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7heavenlyplaces

Shelf life of lubricants

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Does anyone really know the skinny on shelf-life of brand new old stock lubricants like 2 cycle oil, gear lube, grease and even anti-freeze?  I know the opinions that you shouldn't use it after X number of years but are there any informed opinions out there? Does this refined product really break down in any way(s) when sitting around new in the bottle?

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https://www.bellperformance.com/blog/motor-oil-shelf-life

 

A: Like many products from under your bathroom sink, lube does expire. Most lubes have a shelf life of up to seven years, but there are plenty of things that can change that.

Opening it can potentially speed up the expiration date, so regardless of when the date is, a good rule of thumb is to stick to buying an amount you’ll use in a year or less. So unless you’re throwing a giant slip-n-slide party, a 55 gallon drum of lube from Amazon might be a poor choice.

If you haven’t used your lube in a while and want to make sure it’s still alright to use, there are ways to check. The easiest is just to use your senses to make sure it’s still the same lube you know and love. Is the color look different? Was it once translucent and is now opaque? Does it taste or smell funny? Is it overly tacky or dried-out? If any of those things are true or if you just don't feel safe using some old lube, go ahead and pick up a new bottle. That feeling of safety makes the cost perfectly worth it.

In your case, the earlier date on there is the manufacturer's date (MFD), so it was made in January of 2013 and it just celebrated its one year birthday. Happy birthday, lube! This means that the second date, December of 2017, is the expiration date. Unless you’re a time traveler sending us this email from four years in the future, your lube is still good!

 

https://www.condomdepot.com/condom-information/lube-expiration-dates/

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29 minutes ago, dirtmudd said:

Does it taste or smell funny?

lol @ off the internet commentary...

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I saw a 22 year old tire on a tractor trailer chassis the other day that just rolled in off a 500 mile trip. How long will that last? 

I have some lube oils bought at auction 20 years ago that are still good. Changed compressor oil on a Quincy recip with it and the oil was still clear as water. Point is, who really knows. Stored in a dry cool basement, it can go a lifetime I suspect.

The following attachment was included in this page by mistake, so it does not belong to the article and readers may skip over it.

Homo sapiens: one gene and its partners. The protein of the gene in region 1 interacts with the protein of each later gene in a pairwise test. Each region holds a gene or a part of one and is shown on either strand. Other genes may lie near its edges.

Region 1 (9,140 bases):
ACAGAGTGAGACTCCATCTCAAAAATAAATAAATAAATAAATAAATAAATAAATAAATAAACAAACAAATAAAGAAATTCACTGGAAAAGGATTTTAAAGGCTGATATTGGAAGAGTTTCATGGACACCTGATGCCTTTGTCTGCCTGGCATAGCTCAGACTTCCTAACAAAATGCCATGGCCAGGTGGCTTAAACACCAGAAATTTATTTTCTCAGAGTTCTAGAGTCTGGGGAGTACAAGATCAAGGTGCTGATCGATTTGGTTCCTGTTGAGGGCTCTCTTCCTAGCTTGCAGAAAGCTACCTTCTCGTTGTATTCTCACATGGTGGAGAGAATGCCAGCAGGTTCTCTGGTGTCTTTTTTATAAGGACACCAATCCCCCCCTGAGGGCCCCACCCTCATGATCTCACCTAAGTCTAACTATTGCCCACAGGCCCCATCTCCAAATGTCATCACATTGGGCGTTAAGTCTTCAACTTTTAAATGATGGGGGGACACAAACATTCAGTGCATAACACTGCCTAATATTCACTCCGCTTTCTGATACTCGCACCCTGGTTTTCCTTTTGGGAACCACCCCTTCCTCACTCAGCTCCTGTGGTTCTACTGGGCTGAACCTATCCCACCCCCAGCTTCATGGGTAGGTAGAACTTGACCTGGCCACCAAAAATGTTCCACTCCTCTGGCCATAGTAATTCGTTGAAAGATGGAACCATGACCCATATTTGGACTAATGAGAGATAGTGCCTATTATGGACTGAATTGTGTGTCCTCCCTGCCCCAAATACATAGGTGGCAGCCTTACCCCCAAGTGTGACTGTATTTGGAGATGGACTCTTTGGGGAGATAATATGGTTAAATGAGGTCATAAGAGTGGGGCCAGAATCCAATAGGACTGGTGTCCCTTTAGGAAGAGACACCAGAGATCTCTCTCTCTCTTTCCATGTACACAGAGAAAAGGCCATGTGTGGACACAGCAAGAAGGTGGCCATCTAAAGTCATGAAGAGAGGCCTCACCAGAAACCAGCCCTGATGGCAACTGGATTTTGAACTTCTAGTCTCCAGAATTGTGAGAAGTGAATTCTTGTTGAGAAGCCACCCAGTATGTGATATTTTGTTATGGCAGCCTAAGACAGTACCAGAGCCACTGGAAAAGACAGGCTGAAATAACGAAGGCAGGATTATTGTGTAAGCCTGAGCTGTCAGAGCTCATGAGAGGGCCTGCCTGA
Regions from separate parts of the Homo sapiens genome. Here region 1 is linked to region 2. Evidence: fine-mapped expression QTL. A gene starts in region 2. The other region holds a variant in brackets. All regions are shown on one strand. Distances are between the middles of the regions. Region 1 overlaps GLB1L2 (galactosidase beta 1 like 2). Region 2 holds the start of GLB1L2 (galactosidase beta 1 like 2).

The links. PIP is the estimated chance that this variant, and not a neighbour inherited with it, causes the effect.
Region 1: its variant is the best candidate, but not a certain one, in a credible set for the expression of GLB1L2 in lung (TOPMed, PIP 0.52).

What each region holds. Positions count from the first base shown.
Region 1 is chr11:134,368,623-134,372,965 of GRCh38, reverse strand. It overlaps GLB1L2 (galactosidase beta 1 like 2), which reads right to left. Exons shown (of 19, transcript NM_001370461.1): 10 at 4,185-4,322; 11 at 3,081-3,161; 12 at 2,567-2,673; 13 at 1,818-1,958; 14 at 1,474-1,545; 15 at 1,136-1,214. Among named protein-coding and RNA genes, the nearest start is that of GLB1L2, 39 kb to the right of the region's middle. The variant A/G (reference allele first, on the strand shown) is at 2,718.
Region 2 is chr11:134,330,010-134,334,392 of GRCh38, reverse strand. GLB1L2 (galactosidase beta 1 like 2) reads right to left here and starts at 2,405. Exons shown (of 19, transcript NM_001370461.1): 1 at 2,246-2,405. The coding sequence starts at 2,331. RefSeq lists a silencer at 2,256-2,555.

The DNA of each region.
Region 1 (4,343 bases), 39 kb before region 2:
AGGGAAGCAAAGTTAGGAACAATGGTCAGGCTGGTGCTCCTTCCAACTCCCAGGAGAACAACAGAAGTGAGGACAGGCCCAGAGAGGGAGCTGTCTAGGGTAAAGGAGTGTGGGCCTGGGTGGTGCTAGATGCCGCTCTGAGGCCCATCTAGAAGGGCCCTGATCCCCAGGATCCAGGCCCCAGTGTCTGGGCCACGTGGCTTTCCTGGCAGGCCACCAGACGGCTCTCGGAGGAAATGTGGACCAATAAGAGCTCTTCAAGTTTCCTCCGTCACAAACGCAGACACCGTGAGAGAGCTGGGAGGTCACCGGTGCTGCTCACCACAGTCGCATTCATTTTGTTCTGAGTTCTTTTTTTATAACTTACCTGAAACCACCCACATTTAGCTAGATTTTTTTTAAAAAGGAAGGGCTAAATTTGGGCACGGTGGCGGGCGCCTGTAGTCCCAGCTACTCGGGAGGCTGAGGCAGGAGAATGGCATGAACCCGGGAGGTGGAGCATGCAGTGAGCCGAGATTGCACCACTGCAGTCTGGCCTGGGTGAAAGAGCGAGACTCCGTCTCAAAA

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I would think the older it is the less "additives" it has in it and the base ingredients (oil) would last a very long time. 

 

Just a guess, but it is a good question.

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Yeah so one recent internet search we did said basically unless the product becomes contaminated it's shelf life is indefinite.  It stores well in the ground as crude oil for a good long time.  Unless there are additives or distillates (all which may go away--evaporate) it seems that the base product would last and last.  

 

Thanks for the thoughts😁!

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If it’s oil you might be able to have it tested. Sort of like hydraulic fluid which by happenstance I might be having checked in my tractor after I pull it out.

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3 minutes ago, Coytee said:

If it’s oil you might be able to have it tested. Sort of like hydraulic fluid which by happenstance I might be having checked in my tractor after I pull it out.

I know, when I changed the hydraulic fluid in the tractor the used fluid came out as clear as the new fluid, it seemed like a waste of 8 gallons. Even the viscosity seemed the same but I couldn't really test it, so it is great for building a hot fire.  

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 I think my tractor uses 25 or 30 gallons. I think it’s 25 and they recommend overfilling at 5 gallons And put in 30. The price of it is approximately $125 per 5 gallon bucket and I need six buckets. I don’t want to change it to often

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I clicked on this thread expecting something else and now am slightly embarrassed.........:blush2:

  • Haha 1

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3 minutes ago, Shakeydeal said:

I clicked on this thread expecting something else and now am slightly embarrassed.........:blush2:

 

=== naughty boy —. However, it is Valentines Day —

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Really depends on the storage conditions. If kept in a climate controlled environment, I'd say petroleum based lubricants can last indefinitely. If they are stored in sheds or garages that get hot in the summer and freeze in the winter, the lube will probably be less than optimum after a few years. I just used some Radio Shack tuner cleaner on the battery contacts of one of our  maneki-neko  (waiving cat figures) and despite being at least 15 years old it was still good. 

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